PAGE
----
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BYU football: Skill positions virtually the same as last year, with some key additions

Published: Friday, July 31 2015 4:25 a.m. MDT

BYU freshman receiver Ross Apo catches a pass Monday during offensive drills at the Cougars' afternoon practice. (Michael Brandy, Deseret News) BYU freshman receiver Ross Apo catches a pass Monday during offensive drills at the Cougars' afternoon practice. (Michael Brandy, Deseret News)

PROVO — The group of skill position players for the BYU football team this season is largely the same as last year’s. All of the running backs return, with only Luke Ashworth and O'Neill Chambers missing at receiver.

“Guys know what they’re doing, and we definitely have a head start on this season because of it,” said senior running back JJ Di Luigi. “We also have a lot of guys that have different strengths, so I think there is a good mix, especially at running back.”

Di Luigi will shoulder the running back duties along with senior Bryan Kariya and sophomore Joshua Quezada. The three of them combined for all but 226 of the team’s combined 2,185 yards gained last season.

Brigham Young Cougars wide receiver Ross Apo (11) catches during practice in Provo  Tuesday, Aug. 9, 2011. (Jeffrey D. Allred, Deseret News) Brigham Young Cougars wide receiver Ross Apo (11) catches during practice in Provo Tuesday, Aug. 9, 2011. (Jeffrey D. Allred, Deseret News)

At receiver, fans can expect to see a three-man rotation of McKay Jacobson, Cody Hoffman and Ross Apo this season. Other players who will be in the mix will be JD Falslev at the slot position and Rhen Brown and Dallin Cutler, who both made great strides during fall camp.

“We’re on the same page,” quarterback Jake Heaps said about his receivers. “You can’t come close to comparing where we are right now to where we were last year. It’s completely different and we’ll be starting off a lot better because of it.”

As a tight end group, they will certainly look to improve upon their very un-BYU-like 34 catches for 451 yards and no touchdowns collective production a season ago. “Our tight ends will be more productive this year, I can promise you that,” said offensive coordinator Brandon Doman.

Receiver Ross Apo is part of BYU's three-man rotation at the wide receiver position. Quarterback Jake Heaps calls him Receiver Ross Apo is part of BYU's three-man rotation at the wide receiver position. Quarterback Jake Heaps calls him "a special player." (Scott G. Winterton, Deseret News)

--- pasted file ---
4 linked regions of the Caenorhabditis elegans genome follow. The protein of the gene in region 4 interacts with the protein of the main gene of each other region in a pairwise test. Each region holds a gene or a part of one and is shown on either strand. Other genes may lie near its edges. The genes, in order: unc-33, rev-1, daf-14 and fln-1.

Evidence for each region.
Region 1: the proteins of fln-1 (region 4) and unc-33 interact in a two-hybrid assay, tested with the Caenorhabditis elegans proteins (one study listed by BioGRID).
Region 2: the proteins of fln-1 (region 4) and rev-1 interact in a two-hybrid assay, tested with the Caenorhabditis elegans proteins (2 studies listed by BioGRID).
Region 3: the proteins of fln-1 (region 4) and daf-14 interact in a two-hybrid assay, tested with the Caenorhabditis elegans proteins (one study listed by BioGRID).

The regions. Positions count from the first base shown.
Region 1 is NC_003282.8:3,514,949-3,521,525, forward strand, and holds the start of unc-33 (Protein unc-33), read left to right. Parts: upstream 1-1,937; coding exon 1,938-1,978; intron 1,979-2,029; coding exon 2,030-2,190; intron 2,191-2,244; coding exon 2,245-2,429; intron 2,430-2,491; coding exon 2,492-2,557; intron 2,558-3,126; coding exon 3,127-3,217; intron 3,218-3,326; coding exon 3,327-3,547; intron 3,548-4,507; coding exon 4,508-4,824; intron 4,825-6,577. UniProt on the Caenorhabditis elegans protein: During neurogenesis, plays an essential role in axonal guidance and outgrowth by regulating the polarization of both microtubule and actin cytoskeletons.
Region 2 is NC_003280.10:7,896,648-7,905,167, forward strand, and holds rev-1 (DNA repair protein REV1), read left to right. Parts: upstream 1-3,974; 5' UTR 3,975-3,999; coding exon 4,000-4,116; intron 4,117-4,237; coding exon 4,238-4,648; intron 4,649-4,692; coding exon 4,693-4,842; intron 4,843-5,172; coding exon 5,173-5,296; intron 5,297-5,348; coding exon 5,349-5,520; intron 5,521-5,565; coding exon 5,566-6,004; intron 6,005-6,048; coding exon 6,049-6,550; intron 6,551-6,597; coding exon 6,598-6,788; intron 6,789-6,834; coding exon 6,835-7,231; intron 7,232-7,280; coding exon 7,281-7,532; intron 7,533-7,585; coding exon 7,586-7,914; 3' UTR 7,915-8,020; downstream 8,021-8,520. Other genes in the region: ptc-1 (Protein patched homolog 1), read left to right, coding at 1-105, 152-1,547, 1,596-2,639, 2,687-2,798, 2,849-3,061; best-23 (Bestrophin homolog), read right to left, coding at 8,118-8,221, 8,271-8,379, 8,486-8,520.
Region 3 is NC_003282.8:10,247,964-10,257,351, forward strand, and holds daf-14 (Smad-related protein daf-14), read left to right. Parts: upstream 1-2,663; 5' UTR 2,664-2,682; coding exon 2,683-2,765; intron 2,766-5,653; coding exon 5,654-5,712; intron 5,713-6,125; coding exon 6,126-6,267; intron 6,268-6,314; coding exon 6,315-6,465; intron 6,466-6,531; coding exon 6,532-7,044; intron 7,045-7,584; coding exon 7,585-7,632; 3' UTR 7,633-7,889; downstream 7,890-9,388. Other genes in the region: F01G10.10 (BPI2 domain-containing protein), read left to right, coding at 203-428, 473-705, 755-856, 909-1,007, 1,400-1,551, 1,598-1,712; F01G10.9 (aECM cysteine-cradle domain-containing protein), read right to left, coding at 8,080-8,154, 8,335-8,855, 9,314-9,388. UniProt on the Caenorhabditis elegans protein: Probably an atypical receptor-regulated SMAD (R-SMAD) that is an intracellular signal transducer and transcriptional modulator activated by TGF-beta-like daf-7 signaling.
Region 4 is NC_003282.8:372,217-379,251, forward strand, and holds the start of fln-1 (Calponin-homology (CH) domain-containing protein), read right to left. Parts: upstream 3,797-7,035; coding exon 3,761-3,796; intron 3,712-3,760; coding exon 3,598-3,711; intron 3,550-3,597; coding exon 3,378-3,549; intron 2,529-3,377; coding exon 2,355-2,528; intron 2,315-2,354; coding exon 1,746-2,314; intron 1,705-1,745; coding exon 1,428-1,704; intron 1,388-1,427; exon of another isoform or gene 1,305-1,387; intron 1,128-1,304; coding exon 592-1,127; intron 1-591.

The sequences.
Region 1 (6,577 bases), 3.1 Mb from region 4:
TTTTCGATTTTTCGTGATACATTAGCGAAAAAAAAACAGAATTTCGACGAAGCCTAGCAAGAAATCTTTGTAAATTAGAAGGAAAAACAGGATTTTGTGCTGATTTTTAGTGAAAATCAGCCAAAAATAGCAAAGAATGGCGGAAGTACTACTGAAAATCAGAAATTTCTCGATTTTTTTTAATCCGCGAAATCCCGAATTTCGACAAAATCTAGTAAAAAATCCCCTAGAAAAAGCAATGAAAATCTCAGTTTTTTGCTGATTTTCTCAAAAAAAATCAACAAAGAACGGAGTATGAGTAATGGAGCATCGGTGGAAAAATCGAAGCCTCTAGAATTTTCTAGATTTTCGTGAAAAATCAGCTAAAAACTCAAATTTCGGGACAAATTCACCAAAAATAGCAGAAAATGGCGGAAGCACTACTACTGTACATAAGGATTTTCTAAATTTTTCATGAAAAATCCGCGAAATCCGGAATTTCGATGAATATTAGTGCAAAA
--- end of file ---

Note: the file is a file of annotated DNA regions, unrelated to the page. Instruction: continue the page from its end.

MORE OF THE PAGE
Sophomore Austin Holt will be the team’s primary tight end, with fellow sophomore Marcus Mathews likely being the chief option when the team goes with wide splits. They’ll both continue to be pushed by sophomores Richard Wilson and Devin Mahina.

Workhorse

The workhorse of all the skill position players looks to be Di Luigi. Last season saw him lead the team in both receptions, rushes, yards gained rushing and in overall touchdowns.

“He does everything for us on offense,” Heaps said about Di Luigi. “He’s efficient in every part of his game, and he’s someone we’ll rely on a lot again this year. We worked out a lot together this summer, so he might be catching even more passes this coming year.”

Deep threat

Wide receiver #11 Ross Apo makes a catch during BYU football practice Monday, Aug. 15, 2011. (Scott G. Winterton, Deseret News) Wide receiver #11 Ross Apo makes a catch during BYU football practice Monday, Aug. 15, 2011. (Scott G. Winterton, Deseret News)

It doesn’t take too many observations of team drills to determine that Ross Apo will likely be as good as advertised. When he fully participates, a long reception is almost always in the cards.

“Ross is a special player,” said Heaps. “He’s such a vertical threat that if he’s not catching the ball that you’re going to have to PI (pass interfere) him. He’s so good that it’s really the only decision the DB (defensive back) has. They can let him catch the ball or they can get a penalty.”

Possession receiver

The most under-reported story of this fall practice session was the lack of dropped passes from a season ago. Last fall's practice session saw numerous dropped passes, which bled into the season.

“Everyone is catching the ball better this year,” said Heaps. “I don’t think there is just one guy that I can point out as someone I can depend on all the time to catch a critical pass because I really feel that they all can. They’re a lot more confident this year, and they’re catching everything.”

Bulldozer

There’s two of them among the offensive skill players. First and foremost is Austin Holt.

“He’s like another offensive lineman out there,” said offensive tackle Braden Brown. “He’s big, he’s physical, and he’s the best-blocking tight end on the team. There’s really not a lot of difference with how he’s able to block and how we are as offensive linemen.”

Then there’s Bryan Kariya. When the Cougars are faced with short-yardage situations, Kariya will likely be getting the football.

“Bryan doesn’t dance around, he just goes,” said running backs coach Joe DuPaix. “He’s very reliable and he runs downhill and he’s physical — he’s someone who can take a hit and keep going.”

Impact player

With the offense virtually intact from a season ago, it’s an up-and-comer stud who will be making the biggest impact, and that player is Apo.

“He changes the game when he’s in there, he changes what we can do offensively when he’s in there,” said Heaps. “He can do things that other players can’t, he can really do it all. I have a very good connection with him, and I feel that he’ll have a breakout year this year.”

email: bgurney@desnews.com

Twitter: @BrandonCGurney

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